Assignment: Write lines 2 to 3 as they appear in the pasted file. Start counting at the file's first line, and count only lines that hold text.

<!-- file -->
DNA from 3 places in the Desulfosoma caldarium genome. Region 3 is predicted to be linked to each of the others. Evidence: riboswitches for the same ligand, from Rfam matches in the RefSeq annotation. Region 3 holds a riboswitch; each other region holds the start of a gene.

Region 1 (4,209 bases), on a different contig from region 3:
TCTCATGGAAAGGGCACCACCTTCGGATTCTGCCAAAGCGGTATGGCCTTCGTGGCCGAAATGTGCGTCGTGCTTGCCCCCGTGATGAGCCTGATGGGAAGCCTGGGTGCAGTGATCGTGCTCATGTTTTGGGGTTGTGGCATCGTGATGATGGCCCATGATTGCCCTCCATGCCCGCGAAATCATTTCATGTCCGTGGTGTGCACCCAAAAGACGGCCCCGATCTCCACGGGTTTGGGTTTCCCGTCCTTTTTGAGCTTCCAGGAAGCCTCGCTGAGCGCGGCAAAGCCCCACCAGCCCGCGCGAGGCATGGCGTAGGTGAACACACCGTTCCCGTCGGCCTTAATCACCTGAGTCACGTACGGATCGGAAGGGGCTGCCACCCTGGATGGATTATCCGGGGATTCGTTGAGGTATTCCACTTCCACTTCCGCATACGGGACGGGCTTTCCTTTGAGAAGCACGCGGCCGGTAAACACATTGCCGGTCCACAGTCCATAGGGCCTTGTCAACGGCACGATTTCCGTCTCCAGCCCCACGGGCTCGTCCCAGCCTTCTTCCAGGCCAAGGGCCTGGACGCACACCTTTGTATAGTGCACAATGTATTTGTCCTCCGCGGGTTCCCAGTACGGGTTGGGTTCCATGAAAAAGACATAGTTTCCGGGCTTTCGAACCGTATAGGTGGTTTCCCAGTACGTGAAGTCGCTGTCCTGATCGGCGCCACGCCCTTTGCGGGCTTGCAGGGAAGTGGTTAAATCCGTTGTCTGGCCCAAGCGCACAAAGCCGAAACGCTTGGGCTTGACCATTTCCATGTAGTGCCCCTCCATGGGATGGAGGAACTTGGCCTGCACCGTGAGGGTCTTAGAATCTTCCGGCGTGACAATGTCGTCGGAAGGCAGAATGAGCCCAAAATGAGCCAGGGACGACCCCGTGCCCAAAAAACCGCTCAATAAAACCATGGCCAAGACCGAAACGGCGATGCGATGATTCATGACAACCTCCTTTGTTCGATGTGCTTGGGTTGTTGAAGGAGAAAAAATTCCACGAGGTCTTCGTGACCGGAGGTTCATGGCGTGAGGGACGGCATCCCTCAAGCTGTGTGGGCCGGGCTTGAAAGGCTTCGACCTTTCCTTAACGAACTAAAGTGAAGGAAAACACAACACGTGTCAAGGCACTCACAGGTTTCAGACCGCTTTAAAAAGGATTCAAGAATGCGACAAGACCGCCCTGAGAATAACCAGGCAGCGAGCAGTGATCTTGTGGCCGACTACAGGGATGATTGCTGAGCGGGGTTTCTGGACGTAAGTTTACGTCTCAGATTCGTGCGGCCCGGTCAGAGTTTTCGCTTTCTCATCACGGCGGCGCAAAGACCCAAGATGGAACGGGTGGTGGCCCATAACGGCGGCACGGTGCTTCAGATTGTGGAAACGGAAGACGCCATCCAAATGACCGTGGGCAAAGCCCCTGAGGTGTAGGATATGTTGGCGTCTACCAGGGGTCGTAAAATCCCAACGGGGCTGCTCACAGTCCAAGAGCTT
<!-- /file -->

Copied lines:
Region 1 (4,209 bases), on a different contig from region 3:
TCTCATGGAAAGGGCACCACCTTCGGATTCTGCCAAAGCGGTATGGCCTTCGTGGCCGAAATGTGCGTCGTGCTTGCCCCCGTGATGAGCCTGATGGGAAGCCTGGGTGCAGTGATCGTGCTCATGTTTTGGGGTTGTGGCATCGTGATGATGGCCCATGATTGCCCTCCATGCCCGCGAAATCATTTCATGTCCGTGGTGTGCACCCAAAAGACGGCCCCGATCTCCACGGGTTTGGGTTTCCCGTCCTTTTTGAGCTTCCAGGAAGCCTCGCTGAGCGCGGCAAAGCCCCACCAGCCCGCGCGAGGCATGGCGTAGGTGAACACACCGTTCCCGTCGGCCTTAATCACCTGAGTCACGTACGGATCGGAAGGGGCTGCCACCCTGGATGGATTATCCGGGGATTCGTTGAGGTATTCCACTTCCACTTCCGCATACGGGACGGGCTTTCCTTTGAGAAGCACGCGGCCGGTAAACACATTGCCGGTCCACAGTCCATAGGGCCTTGTCAACGGCACGATTTCCGTCTCCAGCCCCACGGGCTCGTCCCAGCCTTCTTCCAGGCCAAGGGCCTGGACGCACACCTTTGTATAGTGCACAATGTATTTGTCCTCCGCGGGTTCCCAGTACGGGTTGGGTTCCATGAAAAAGACATAGTTTCCGGGCTTTCGAACCGTATAGGTGGTTTCCCAGTACGTGAAGTCGCTGTCCTGATCGGCGCCACGCCCTTTGCGGGCTTGCAGGGAAGTGGTTAAATCCGTTGTCTGGCCCAAGCGCACAAAGCCGAAACGCTTGGGCTTGACCATTTCCATGTAGTGCCCCTCCATGGGATGGAGGAACTTGGCCTGCACCGTGAGGGTCTTAGAATCTTCCGGCGTGACAATGTCGTCGGAAGGCAGAATGAGCCCAAAATGAGCCAGGGACGACCCCGTGCCCAAAAAACCGCTCAATAAAACCATGGCCAAGACCGAAACGGCGATGCGATGATTCATGACAACCTCCTTTGTTCGATGTGCTTGGGTTGTTGAAGGAGAAAAAATTCCACGAGGTCTTCGTGACCGGAGGTTCATGGCGTGAGGGACGGCATCCCTCAAGCTGTGTGGGCCGGGCTTGAAAGGCTTCGACCTTTCCTTAACGAACTAAAGTGAAGGAAAACACAACACGTGTCAAGGCACTCACAGGTTTCAGACCGCTTTAAAAAGGATTCAAGAATGCGACAAGACCGCCCTGAGAATAACCAGGCAGCGAGCAGTGATCTTGTGGCCGACTACAGGGATGATTGCTGAGCGGGGTTTCTGGACGTAAGTTTACGTCTCAGATTCGTGCGGCCCGGTCAGAGTTTTCGCTTTCTCATCACGGCGGCGCAAAGACCCAAGATGGAACGGGTGGTGGCCCATAACGGCGGCACGGTGCTTCAGATTGTGGAAACGGAAGACGCCATCCAAATGACCGTGGGCAAAGCCCCTGAGGTGTAGGATATGTTGGCGTCTACCAGGGGTCGTAAAATCCCAACGGGGCTGCTCACAGTCCAAGAGCTT